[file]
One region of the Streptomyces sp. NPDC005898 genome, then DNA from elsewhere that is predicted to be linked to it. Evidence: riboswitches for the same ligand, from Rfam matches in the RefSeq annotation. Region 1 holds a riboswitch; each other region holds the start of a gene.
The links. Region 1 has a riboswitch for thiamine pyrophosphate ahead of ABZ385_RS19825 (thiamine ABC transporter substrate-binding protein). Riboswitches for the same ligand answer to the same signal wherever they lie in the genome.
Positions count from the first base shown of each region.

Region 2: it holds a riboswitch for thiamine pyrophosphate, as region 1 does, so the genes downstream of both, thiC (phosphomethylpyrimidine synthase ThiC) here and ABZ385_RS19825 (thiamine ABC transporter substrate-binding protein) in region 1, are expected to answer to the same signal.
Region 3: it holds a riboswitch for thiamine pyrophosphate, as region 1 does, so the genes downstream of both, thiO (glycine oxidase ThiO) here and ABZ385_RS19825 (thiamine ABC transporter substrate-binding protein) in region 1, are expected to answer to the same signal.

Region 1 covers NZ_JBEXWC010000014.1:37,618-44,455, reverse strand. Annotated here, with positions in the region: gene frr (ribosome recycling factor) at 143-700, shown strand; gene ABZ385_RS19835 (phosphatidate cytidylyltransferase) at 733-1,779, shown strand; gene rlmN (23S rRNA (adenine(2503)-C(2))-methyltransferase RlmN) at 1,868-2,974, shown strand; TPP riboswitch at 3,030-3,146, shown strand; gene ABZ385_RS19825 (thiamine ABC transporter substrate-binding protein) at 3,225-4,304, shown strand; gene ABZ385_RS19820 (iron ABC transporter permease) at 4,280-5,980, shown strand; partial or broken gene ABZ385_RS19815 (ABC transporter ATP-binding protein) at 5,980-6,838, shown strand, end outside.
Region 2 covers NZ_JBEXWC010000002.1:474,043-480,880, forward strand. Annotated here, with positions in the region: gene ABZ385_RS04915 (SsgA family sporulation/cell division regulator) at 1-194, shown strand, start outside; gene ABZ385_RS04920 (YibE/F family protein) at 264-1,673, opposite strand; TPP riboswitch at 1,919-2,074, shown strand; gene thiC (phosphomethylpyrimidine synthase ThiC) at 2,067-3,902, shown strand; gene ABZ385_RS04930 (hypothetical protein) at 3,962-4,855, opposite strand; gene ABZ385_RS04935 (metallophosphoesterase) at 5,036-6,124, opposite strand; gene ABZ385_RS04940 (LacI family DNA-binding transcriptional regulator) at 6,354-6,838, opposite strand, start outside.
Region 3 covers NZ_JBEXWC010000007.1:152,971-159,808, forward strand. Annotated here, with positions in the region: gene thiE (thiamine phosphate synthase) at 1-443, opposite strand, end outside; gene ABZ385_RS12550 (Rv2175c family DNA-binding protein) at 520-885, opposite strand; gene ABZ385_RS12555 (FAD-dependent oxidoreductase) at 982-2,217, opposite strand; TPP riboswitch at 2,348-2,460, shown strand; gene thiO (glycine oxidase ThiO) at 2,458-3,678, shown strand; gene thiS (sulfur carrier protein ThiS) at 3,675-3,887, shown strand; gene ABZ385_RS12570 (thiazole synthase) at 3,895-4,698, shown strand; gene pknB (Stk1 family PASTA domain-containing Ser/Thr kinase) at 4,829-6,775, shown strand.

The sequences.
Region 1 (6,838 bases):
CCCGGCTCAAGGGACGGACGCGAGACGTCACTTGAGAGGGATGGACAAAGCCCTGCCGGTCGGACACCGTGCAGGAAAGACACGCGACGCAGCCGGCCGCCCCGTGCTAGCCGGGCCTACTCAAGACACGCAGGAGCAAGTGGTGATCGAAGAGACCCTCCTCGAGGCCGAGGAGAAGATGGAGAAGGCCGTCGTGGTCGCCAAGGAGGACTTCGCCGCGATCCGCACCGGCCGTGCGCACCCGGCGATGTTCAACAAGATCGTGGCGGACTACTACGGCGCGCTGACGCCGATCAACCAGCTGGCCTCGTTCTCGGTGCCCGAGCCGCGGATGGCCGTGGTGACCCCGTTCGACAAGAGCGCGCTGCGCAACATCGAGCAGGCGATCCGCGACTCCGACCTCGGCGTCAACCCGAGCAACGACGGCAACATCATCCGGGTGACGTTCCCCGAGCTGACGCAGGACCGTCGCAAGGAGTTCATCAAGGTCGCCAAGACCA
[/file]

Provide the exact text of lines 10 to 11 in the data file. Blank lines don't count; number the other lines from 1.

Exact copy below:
Region 1 (6,838 bases):
CCCGGCTCAAGGGACGGACGCGAGACGTCACTTGAGAGGGATGGACAAAGCCCTGCCGGTCGGACACCGTGCAGGAAAGACACGCGACGCAGCCGGCCGCCCCGTGCTAGCCGGGCCTACTCAAGACACGCAGGAGCAAGTGGTGATCGAAGAGACCCTCCTCGAGGCCGAGGAGAAGATGGAGAAGGCCGTCGTGGTCGCCAAGGAGGACTTCGCCGCGATCCGCACCGGCCGTGCGCACCCGGCGATGTTCAACAAGATCGTGGCGGACTACTACGGCGCGCTGACGCCGATCAACCAGCTGGCCTCGTTCTCGGTGCCCGAGCCGCGGATGGCCGTGGTGACCCCGTTCGACAAGAGCGCGCTGCGCAACATCGAGCAGGCGATCCGCGACTCCGACCTCGGCGTCAACCCGAGCAACGACGGCAACATCATCCGGGTGACGTTCCCCGAGCTGACGCAGGACCGTCGCAAGGAGTTCATCAAGGTCGCCAAGACCA